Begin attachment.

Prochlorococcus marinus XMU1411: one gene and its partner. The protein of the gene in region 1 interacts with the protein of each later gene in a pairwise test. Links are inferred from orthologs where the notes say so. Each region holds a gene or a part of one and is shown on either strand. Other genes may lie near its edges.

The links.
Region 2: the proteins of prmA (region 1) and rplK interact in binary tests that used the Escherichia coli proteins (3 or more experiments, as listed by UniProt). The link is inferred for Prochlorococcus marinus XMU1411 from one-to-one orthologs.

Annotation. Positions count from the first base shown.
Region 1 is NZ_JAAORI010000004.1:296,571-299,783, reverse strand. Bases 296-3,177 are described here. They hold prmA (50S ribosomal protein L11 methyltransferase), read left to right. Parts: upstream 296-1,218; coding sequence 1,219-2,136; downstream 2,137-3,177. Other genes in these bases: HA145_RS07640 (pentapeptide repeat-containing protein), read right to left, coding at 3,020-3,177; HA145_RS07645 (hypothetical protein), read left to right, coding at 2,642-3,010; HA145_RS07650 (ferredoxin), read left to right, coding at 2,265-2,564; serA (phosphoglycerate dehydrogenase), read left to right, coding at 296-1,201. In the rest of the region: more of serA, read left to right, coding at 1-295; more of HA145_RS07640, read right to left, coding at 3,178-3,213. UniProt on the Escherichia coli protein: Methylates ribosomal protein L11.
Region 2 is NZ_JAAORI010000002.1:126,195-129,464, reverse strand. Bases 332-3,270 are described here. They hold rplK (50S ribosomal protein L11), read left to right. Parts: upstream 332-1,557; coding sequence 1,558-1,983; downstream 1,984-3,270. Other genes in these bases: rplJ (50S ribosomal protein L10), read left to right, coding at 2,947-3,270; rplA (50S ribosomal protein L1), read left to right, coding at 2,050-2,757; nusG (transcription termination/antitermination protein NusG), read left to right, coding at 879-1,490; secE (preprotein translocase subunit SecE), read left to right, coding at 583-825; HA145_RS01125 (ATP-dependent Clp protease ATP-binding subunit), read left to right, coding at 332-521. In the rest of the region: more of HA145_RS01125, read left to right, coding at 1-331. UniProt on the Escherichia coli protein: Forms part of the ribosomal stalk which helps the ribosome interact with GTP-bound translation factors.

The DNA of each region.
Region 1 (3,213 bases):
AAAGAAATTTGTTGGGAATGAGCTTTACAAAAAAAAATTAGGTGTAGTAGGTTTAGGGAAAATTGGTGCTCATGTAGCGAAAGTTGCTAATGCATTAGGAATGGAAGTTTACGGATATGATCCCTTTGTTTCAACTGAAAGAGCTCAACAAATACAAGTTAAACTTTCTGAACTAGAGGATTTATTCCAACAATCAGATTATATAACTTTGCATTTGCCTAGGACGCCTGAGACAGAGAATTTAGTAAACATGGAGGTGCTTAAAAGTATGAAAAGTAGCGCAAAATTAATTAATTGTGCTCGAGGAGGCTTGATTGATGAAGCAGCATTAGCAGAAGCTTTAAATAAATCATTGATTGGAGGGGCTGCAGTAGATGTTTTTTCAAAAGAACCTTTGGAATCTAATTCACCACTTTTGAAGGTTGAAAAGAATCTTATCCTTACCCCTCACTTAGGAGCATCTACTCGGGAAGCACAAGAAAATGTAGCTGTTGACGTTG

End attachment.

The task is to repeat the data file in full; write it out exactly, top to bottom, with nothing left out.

Prochlorococcus marinus XMU1411: one gene and its partner. The protein of the gene in region 1 interacts with the protein of each later gene in a pairwise test. Links are inferred from orthologs where the notes say so. Each region holds a gene or a part of one and is shown on either strand. Other genes may lie near its edges.

The links.
Region 2: the proteins of prmA (region 1) and rplK interact in binary tests that used the Escherichia coli proteins (3 or more experiments, as listed by UniProt). The link is inferred for Prochlorococcus marinus XMU1411 from one-to-one orthologs.

Annotation. Positions count from the first base shown.
Region 1 is NZ_JAAORI010000004.1:296,571-299,783, reverse strand. Bases 296-3,177 are described here. They hold prmA (50S ribosomal protein L11 methyltransferase), read left to right. Parts: upstream 296-1,218; coding sequence 1,219-2,136; downstream 2,137-3,177. Other genes in these bases: HA145_RS07640 (pentapeptide repeat-containing protein), read right to left, coding at 3,020-3,177; HA145_RS07645 (hypothetical protein), read left to right, coding at 2,642-3,010; HA145_RS07650 (ferredoxin), read left to right, coding at 2,265-2,564; serA (phosphoglycerate dehydrogenase), read left to right, coding at 296-1,201. In the rest of the region: more of serA, read left to right, coding at 1-295; more of HA145_RS07640, read right to left, coding at 3,178-3,213. UniProt on the Escherichia coli protein: Methylates ribosomal protein L11.
Region 2 is NZ_JAAORI010000002.1:126,195-129,464, reverse strand. Bases 332-3,270 are described here. They hold rplK (50S ribosomal protein L11), read left to right. Parts: upstream 332-1,557; coding sequence 1,558-1,983; downstream 1,984-3,270. Other genes in these bases: rplJ (50S ribosomal protein L10), read left to right, coding at 2,947-3,270; rplA (50S ribosomal protein L1), read left to right, coding at 2,050-2,757; nusG (transcription termination/antitermination protein NusG), read left to right, coding at 879-1,490; secE (preprotein translocase subunit SecE), read left to right, coding at 583-825; HA145_RS01125 (ATP-dependent Clp protease ATP-binding subunit), read left to right, coding at 332-521. In the rest of the region: more of HA145_RS01125, read left to right, coding at 1-331. UniProt on the Escherichia coli protein: Forms part of the ribosomal stalk which helps the ribosome interact with GTP-bound translation factors.

The DNA of each region.
Region 1 (3,213 bases):
AAAGAAATTTGTTGGGAATGAGCTTTACAAAAAAAAATTAGGTGTAGTAGGTTTAGGGAAAATTGGTGCTCATGTAGCGAAAGTTGCTAATGCATTAGGAATGGAAGTTTACGGATATGATCCCTTTGTTTCAACTGAAAGAGCTCAACAAATACAAGTTAAACTTTCTGAACTAGAGGATTTATTCCAACAATCAGATTATATAACTTTGCATTTGCCTAGGACGCCTGAGACAGAGAATTTAGTAAACATGGAGGTGCTTAAAAGTATGAAAAGTAGCGCAAAATTAATTAATTGTGCTCGAGGAGGCTTGATTGATGAAGCAGCATTAGCAGAAGCTTTAAATAAATCATTGATTGGAGGGGCTGCAGTAGATGTTTTTTCAAAAGAACCTTTGGAATCTAATTCACCACTTTTGAAGGTTGAAAAGAATCTTATCCTTACCCCTCACTTAGGAGCATCTACTCGGGAAGCACAAGAAAATGTAGCTGTTGACGTTG